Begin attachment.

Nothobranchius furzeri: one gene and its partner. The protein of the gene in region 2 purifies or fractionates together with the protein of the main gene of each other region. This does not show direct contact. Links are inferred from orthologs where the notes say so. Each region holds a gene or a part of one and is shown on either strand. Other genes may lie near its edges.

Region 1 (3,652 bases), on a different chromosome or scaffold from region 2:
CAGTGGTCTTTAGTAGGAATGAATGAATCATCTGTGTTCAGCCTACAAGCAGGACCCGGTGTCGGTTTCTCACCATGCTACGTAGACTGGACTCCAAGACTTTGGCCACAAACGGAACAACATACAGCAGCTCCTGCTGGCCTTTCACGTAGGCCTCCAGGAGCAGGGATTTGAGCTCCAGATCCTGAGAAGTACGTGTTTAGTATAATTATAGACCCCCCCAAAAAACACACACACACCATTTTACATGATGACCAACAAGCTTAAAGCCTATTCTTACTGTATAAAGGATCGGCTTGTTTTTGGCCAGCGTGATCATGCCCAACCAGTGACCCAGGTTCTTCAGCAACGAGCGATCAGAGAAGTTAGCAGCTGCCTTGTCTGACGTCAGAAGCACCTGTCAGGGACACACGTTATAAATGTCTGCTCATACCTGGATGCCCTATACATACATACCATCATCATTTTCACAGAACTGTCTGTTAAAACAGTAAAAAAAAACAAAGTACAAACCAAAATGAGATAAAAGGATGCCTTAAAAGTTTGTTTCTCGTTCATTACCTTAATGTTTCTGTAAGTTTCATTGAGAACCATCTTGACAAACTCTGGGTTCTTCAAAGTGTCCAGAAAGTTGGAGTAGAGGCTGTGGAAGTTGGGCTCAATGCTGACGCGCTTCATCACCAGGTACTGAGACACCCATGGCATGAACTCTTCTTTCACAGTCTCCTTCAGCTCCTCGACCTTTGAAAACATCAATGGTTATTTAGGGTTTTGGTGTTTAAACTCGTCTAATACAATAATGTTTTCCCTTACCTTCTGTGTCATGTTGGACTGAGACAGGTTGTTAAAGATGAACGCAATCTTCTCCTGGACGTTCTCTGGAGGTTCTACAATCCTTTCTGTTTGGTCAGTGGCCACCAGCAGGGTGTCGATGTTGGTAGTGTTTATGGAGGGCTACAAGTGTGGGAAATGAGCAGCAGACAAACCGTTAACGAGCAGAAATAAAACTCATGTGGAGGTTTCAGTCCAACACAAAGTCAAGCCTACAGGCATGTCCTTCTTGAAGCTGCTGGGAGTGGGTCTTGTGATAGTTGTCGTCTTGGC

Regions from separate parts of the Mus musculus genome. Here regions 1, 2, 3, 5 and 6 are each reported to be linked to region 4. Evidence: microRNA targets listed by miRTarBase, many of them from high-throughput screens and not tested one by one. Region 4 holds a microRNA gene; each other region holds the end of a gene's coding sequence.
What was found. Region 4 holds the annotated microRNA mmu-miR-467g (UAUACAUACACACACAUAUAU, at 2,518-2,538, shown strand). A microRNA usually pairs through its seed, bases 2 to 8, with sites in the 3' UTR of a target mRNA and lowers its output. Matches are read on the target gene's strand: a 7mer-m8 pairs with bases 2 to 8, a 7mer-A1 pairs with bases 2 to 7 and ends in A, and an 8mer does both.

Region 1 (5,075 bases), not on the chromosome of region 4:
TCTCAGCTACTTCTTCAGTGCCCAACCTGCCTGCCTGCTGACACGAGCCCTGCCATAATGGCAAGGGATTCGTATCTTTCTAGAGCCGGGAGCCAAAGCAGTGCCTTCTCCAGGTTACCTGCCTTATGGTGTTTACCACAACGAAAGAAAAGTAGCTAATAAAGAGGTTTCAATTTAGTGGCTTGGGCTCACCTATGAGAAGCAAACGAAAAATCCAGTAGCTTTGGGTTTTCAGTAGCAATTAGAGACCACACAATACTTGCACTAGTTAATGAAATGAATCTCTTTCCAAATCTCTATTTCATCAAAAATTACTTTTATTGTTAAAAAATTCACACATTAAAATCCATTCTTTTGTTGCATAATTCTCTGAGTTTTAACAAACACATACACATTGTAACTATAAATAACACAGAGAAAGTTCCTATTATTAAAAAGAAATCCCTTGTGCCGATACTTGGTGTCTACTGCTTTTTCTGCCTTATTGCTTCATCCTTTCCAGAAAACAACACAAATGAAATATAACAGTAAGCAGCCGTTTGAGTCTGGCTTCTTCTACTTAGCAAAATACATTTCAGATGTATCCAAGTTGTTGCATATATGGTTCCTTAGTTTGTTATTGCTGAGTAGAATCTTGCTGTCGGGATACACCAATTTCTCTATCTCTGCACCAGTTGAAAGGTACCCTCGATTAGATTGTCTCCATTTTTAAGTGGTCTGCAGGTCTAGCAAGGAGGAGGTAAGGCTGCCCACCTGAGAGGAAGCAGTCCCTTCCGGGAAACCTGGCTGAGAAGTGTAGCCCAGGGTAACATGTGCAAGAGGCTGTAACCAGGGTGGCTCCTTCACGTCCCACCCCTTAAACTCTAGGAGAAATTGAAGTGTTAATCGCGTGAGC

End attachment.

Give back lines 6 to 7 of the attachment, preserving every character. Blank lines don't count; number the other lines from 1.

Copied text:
Region 1 (5,075 bases), not on the chromosome of region 4:
TCTCAGCTACTTCTTCAGTGCCCAACCTGCCTGCCTGCTGACACGAGCCCTGCCATAATGGCAAGGGATTCGTATCTTTCTAGAGCCGGGAGCCAAAGCAGTGCCTTCTCCAGGTTACCTGCCTTATGGTGTTTACCACAACGAAAGAAAAGTAGCTAATAAAGAGGTTTCAATTTAGTGGCTTGGGCTCACCTATGAGAAGCAAACGAAAAATCCAGTAGCTTTGGGTTTTCAGTAGCAATTAGAGACCACACAATACTTGCACTAGTTAATGAAATGAATCTCTTTCCAAATCTCTATTTCATCAAAAATTACTTTTATTGTTAAAAAATTCACACATTAAAATCCATTCTTTTGTTGCATAATTCTCTGAGTTTTAACAAACACATACACATTGTAACTATAAATAACACAGAGAAAGTTCCTATTATTAAAAAGAAATCCCTTGTGCCGATACTTGGTGTCTACTGCTTTTTCTGCCTTATTGCTTCATCCTTTCCAGAAAACAACACAAATGAAATATAACAGTAAGCAGCCGTTTGAGTCTGGCTTCTTCTACTTAGCAAAATACATTTCAGATGTATCCAAGTTGTTGCATATATGGTTCCTTAGTTTGTTATTGCTGAGTAGAATCTTGCTGTCGGGATACACCAATTTCTCTATCTCTGCACCAGTTGAAAGGTACCCTCGATTAGATTGTCTCCATTTTTAAGTGGTCTGCAGGTCTAGCAAGGAGGAGGTAAGGCTGCCCACCTGAGAGGAAGCAGTCCCTTCCGGGAAACCTGGCTGAGAAGTGTAGCCCAGGGTAACATGTGCAAGAGGCTGTAACCAGGGTGGCTCCTTCACGTCCCACCCCTTAAACTCTAGGAGAAATTGAAGTGTTAATCGCGTGAGC